Restrictive covenants will often be used by employers solely as a deterrent to discourage employees from certain actions once their employment has come to an end, without any intention to actually take enforcement action on this in future. In those circumstances employers will often use standard restrictive covenants for individuals in a wide variety of roles and levels of seniority, without any real consideration as to whether or not they are likely to be enforceable on termination. Such clauses may act as a useful deterrent, but if an employer wishes to be able to rely on the restriction in future then careful consideration needs to be given as to how the particular covenants are drafted for the individual in order that they protect the specific business interest without going further than is necessary in order to do so. It is crucial that any employer who wishes to be able to rely on restrictive covenants in future for key employees speaks to their legal advisor regarding the type, scope and duration of that restriction in order to give the best possible chance of this being enforceable in future.
Post termination restrictive covenants will typically seek to prevent a former employee from:
Working for a competitor, or carrying on a competing business on the employee’s own behalf (non-compete covenants)
The soliciting of the employer’s clients or customers (non-solicitation covenants)
Dealing with the employer’s clients or customers (non-dealing covenants)
The soliciting of the employer’s other employees (non-enticement covenants)
In relation to each restriction thought needs to be given as to how wide the clause needs to be in order to protect the company's business interests in relation to the specific employee who they are trying to restrict. Consideration needs to be given to the scope, geographical reach and duration of the restriction in terms of what the company can legitimately protect; the narrower and more limited the better in terms of enforceability. For example, in terms of restricting future dealing with customers, this should usually be narrowed to those customers with whom the individual dealt with during a time period (e.g. 12 months) prior to their employment coming to an end.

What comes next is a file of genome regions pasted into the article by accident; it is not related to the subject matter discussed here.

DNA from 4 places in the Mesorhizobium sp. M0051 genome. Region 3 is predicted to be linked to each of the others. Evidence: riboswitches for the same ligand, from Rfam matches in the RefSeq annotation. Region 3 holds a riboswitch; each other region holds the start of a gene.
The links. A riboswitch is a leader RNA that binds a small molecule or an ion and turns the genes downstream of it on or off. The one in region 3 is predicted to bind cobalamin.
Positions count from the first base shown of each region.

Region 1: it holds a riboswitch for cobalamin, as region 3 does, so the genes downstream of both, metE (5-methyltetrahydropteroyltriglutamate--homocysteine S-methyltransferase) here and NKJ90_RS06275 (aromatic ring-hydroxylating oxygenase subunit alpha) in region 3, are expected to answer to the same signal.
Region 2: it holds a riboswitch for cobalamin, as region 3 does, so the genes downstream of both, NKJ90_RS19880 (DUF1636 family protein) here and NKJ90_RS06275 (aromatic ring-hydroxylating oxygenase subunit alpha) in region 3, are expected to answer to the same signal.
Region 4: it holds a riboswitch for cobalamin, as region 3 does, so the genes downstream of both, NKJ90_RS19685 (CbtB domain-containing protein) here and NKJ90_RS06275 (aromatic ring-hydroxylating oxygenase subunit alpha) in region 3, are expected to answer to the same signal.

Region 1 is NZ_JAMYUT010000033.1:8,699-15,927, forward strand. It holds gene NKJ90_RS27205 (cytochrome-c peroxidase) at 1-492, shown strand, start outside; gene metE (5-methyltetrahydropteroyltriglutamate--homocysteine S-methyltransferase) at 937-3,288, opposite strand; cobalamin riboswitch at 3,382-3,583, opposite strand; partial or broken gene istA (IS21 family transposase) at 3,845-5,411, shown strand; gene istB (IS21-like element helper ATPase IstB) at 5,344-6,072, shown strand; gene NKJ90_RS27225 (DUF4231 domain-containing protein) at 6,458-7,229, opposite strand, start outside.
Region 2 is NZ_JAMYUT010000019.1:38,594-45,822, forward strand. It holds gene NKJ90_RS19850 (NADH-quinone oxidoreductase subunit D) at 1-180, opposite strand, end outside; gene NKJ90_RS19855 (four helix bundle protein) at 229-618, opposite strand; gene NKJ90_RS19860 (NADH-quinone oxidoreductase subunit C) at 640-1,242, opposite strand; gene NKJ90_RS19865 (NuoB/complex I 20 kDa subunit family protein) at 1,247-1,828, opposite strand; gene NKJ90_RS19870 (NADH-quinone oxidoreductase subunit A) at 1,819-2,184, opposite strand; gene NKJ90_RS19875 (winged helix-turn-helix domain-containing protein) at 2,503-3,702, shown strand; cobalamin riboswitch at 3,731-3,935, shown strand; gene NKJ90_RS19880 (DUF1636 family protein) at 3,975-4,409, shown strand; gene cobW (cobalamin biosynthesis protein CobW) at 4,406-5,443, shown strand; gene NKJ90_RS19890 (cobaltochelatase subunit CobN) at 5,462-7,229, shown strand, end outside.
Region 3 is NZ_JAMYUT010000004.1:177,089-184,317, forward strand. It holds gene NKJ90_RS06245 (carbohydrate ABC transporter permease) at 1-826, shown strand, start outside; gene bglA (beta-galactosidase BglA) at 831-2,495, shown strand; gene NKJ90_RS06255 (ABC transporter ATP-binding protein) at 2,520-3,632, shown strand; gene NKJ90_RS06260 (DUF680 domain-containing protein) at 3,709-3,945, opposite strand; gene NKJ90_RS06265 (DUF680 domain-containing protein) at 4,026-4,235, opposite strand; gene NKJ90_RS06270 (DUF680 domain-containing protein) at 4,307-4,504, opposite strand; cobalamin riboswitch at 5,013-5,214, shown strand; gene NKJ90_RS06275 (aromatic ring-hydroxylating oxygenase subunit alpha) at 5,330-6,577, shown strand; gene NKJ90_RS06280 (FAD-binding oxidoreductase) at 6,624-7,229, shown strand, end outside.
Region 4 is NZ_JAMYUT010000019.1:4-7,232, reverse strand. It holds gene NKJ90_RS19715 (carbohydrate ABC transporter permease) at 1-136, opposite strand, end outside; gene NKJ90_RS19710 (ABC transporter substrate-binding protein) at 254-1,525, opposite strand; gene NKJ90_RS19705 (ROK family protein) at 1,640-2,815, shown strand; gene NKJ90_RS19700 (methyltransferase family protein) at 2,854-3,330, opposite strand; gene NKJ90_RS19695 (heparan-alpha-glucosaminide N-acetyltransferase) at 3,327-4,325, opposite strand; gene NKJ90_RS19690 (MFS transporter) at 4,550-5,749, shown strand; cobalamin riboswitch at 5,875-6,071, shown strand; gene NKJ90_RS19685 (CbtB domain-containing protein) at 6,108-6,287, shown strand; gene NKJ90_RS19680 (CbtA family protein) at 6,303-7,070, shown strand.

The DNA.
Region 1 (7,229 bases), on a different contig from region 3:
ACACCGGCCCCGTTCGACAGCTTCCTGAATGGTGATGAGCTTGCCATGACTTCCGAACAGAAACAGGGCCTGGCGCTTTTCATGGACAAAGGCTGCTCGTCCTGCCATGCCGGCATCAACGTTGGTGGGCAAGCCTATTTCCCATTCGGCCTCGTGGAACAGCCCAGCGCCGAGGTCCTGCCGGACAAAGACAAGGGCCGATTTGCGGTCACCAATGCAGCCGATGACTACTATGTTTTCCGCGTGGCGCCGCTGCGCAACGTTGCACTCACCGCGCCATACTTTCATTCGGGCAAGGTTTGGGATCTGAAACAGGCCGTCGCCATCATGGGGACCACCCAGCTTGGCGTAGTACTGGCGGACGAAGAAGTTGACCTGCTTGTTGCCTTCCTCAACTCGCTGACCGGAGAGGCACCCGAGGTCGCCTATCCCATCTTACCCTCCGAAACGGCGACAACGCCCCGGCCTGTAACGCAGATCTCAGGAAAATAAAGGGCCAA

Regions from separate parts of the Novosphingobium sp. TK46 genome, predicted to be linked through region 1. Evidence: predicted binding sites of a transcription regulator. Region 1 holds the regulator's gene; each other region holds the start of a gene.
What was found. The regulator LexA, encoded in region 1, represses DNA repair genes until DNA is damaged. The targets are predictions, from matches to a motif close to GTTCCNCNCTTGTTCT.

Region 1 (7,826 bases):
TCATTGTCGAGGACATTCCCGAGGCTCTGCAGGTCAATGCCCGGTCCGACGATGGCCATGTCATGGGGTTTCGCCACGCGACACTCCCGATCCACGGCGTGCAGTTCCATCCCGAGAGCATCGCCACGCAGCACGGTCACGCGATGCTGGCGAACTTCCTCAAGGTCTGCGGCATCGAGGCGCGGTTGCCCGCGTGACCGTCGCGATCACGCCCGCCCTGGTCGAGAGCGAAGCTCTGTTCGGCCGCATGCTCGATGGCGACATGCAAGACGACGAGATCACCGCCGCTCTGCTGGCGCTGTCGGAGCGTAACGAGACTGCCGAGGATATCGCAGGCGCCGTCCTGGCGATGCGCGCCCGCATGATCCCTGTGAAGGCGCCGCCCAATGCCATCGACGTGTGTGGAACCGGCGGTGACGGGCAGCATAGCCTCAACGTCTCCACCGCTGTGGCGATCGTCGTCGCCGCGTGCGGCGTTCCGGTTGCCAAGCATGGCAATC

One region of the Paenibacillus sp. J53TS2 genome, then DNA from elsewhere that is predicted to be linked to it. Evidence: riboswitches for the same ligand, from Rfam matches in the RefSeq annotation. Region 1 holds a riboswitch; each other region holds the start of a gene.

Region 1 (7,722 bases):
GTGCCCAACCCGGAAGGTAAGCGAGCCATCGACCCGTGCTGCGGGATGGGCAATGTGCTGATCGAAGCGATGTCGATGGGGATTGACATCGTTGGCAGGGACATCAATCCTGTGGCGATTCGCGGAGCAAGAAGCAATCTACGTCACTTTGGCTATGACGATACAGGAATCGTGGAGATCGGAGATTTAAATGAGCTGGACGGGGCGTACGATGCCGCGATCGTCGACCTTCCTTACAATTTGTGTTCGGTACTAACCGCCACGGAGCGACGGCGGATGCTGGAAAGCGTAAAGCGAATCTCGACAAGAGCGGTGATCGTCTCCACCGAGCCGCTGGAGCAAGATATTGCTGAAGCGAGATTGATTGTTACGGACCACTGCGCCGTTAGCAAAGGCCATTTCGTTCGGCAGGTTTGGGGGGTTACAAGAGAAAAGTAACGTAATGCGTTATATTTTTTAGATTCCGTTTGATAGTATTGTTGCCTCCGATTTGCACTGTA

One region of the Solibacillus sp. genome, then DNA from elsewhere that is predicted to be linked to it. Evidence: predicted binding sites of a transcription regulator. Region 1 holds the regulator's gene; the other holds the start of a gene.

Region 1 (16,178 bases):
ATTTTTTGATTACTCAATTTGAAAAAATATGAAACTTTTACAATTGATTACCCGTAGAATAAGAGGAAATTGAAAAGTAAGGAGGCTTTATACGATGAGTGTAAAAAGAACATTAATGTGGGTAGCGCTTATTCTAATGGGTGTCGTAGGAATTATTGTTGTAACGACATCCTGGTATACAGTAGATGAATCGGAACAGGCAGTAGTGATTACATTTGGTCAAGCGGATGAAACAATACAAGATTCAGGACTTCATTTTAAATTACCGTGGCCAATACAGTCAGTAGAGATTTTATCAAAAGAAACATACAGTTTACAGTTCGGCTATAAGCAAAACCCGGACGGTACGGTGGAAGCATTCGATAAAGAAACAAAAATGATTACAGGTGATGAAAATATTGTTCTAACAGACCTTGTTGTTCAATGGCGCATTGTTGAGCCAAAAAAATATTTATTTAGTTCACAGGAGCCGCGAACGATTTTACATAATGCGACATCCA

The duration of the restriction will often be a key consideration when drafting these covenants. Again, generally speaking, the shorter the restriction the more likely it is that this will be enforceable and a careful through needs to be given to what will be sufficient protect the business, for example employers should ask themselves realistically how long is long enough to secure the client relationships they are concerned will be threatened by this employee leaving their employment. Employers may automatically default to a duration of 12 months for example, but would 6 months, or 3 months be sufficient? Cleary, the employer will want to give itself as much protection as possible, but should also bear in mind that an unduly wide restriction is likely to be unenforceable and therefore the protection will be lost altogether. The courts will not re-write the restriction for the employer that is something less onerous in order to make it enforceable, and therefore it is crucial that careful thought is given to the scope of the restriction and that employers seek advice from their legal advisor when considering what restrictions should be included and how these are drafted. Normally, the whole covenant will fail unless the court can take what is unreasonable out of the covenant by applying the ‘blue pencil’ test i.e. by deleting the offending words of the covenant while leaving the meaning intact, however, the best approach is remove any argument on interpretation by getting the drafting right at the outset and keeping the wording under review for key employees to ensure that it remains fit for purpose.